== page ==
Floodgates open

Floodgates open

Monday, September 1, 2014 | 09:26 AM | by

I'm generally on board with DLC. I know a lot of gamers like to villify the practice, cling to the notion that DLC is content they were entitled to get with their initial purchase, but whatever. If a game interests me, I'll buy it. If it's good, if I enjoyed playing it, I'm going to be naturally inclined to want more of it. And if I can get more without waiting for a full on sequel, that's okay with me.

But that's not to say that all DLC is created equal. It's certainly possible to go the wrong direction with DLC, and Mario Kart's Mercedes-Benz update, free or not, rubs me the wrong way.

If there were other real-world car models in the game already, it wouldn't seem so out of place. But in an otherwise cartoony and colorful game, a gray luxury SUV creates an uneasy juxtaposition of aesthetics. In single player, you can just pretend it isn't there. There's no escaping it in multiplayer, though.

Nintendo recently reported an operating loss of like $90 million dollars, so I understand how tempting it would be for them when a company offers to give them a bag of cash in exchange for product placement.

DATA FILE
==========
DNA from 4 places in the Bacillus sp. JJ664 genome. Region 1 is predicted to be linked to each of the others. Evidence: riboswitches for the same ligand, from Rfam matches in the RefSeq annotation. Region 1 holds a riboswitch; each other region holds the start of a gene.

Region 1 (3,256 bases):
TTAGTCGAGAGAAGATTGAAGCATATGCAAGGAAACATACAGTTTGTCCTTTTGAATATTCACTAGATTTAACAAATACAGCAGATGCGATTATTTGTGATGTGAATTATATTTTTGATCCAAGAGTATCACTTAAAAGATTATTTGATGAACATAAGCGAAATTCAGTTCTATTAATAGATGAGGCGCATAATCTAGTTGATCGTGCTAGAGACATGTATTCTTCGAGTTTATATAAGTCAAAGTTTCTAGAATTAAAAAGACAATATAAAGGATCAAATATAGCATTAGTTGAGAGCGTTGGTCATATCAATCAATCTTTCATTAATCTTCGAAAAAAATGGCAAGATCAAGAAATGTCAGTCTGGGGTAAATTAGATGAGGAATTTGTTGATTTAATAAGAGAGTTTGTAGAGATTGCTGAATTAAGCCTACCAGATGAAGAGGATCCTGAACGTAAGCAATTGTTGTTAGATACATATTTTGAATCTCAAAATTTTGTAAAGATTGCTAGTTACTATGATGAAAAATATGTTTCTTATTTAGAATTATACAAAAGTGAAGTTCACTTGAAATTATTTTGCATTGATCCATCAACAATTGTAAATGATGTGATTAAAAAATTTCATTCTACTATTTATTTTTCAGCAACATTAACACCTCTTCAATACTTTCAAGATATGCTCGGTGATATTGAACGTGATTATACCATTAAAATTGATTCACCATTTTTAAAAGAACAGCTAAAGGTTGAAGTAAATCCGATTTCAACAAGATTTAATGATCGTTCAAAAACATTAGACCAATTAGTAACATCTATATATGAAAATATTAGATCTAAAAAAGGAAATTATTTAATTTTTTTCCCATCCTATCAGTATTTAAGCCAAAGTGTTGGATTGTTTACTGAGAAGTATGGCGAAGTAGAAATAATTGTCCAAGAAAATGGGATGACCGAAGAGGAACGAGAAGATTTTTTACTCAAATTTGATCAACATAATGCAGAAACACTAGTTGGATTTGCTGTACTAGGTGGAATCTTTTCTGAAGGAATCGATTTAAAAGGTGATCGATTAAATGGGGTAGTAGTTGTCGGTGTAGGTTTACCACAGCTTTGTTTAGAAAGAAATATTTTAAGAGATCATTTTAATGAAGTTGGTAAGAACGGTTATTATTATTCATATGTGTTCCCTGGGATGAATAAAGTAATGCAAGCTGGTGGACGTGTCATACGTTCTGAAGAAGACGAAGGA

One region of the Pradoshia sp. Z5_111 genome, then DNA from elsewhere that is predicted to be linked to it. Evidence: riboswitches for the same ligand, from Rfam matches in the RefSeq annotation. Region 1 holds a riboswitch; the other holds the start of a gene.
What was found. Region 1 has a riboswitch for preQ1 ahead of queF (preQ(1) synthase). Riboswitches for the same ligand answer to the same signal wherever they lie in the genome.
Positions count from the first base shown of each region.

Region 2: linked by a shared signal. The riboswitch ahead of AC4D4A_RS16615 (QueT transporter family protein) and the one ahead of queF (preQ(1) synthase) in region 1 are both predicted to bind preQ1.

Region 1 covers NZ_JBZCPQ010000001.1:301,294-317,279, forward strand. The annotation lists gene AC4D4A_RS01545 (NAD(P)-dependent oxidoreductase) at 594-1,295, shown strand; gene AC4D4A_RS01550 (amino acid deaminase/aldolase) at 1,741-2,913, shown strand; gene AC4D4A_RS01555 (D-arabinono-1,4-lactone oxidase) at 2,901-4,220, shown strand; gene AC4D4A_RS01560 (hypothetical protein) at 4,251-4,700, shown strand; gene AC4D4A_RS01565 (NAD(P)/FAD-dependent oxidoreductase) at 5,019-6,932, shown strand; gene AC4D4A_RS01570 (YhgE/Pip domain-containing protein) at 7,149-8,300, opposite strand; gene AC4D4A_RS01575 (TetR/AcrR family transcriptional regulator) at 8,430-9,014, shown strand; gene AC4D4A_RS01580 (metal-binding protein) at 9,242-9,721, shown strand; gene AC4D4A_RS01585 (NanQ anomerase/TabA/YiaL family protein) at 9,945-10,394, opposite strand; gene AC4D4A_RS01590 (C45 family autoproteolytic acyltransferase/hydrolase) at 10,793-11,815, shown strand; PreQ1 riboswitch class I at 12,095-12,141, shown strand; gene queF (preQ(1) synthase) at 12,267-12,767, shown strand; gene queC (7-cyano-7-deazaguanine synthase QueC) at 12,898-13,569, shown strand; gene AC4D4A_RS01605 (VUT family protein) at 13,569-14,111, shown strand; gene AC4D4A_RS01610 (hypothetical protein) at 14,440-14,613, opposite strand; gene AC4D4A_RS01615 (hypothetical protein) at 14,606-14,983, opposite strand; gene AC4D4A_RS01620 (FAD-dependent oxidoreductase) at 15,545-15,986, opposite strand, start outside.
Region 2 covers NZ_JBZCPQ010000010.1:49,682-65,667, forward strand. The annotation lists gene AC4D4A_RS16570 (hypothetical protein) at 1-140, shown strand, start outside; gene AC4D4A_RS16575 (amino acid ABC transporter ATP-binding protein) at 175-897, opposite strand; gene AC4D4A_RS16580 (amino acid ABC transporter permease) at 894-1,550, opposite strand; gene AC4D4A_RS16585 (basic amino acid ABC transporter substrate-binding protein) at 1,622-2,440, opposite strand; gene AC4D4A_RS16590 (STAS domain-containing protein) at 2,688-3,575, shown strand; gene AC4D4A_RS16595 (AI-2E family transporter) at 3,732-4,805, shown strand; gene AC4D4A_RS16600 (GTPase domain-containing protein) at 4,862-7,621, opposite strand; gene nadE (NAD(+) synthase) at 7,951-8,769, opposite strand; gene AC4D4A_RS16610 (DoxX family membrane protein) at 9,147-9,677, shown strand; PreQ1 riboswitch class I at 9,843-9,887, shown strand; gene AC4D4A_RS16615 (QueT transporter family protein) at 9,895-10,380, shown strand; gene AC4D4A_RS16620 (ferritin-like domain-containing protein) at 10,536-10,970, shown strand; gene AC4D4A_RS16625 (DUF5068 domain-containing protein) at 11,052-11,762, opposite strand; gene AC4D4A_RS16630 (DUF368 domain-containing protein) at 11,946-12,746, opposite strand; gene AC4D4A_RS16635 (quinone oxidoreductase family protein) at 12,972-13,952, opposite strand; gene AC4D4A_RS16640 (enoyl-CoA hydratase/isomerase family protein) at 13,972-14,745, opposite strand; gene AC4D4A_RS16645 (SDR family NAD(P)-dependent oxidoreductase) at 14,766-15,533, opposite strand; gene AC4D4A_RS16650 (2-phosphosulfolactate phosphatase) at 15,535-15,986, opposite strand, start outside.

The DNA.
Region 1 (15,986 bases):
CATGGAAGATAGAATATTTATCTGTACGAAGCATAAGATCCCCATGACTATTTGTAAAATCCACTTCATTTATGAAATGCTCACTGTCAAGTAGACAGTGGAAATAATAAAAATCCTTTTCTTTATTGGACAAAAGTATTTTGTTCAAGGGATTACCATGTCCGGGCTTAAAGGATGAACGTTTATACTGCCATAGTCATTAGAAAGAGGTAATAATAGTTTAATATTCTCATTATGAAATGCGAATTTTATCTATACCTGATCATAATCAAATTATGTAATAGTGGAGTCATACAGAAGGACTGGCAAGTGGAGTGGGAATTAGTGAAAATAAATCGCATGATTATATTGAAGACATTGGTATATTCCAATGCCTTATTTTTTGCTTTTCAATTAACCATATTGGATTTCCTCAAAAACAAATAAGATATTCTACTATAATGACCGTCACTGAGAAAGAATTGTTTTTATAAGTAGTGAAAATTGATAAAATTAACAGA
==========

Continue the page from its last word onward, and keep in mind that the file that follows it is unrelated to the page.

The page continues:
But Nintendo has always been a company that dances to their own tune, and so they're relatively new to the DLC game. When you think of Nintendo, you think of first-party. Purism. Which makes it all the more head-spinning when they jump right to what many view as 'selling out' with some of their first DLC.

DLC should add to or enhance a solid game. I feel like the Mercedes does the opposite. The other DLC for Mario Kart appears to be headed in the right direction; new characters, new tracks, new race modes. That's all well and good, as far as I'm concerned.

I just don't want to see "Old Spice Fresh Link" as a playable character in Hyrule Warriors, or "Drano" powerup items in the next Super Mario.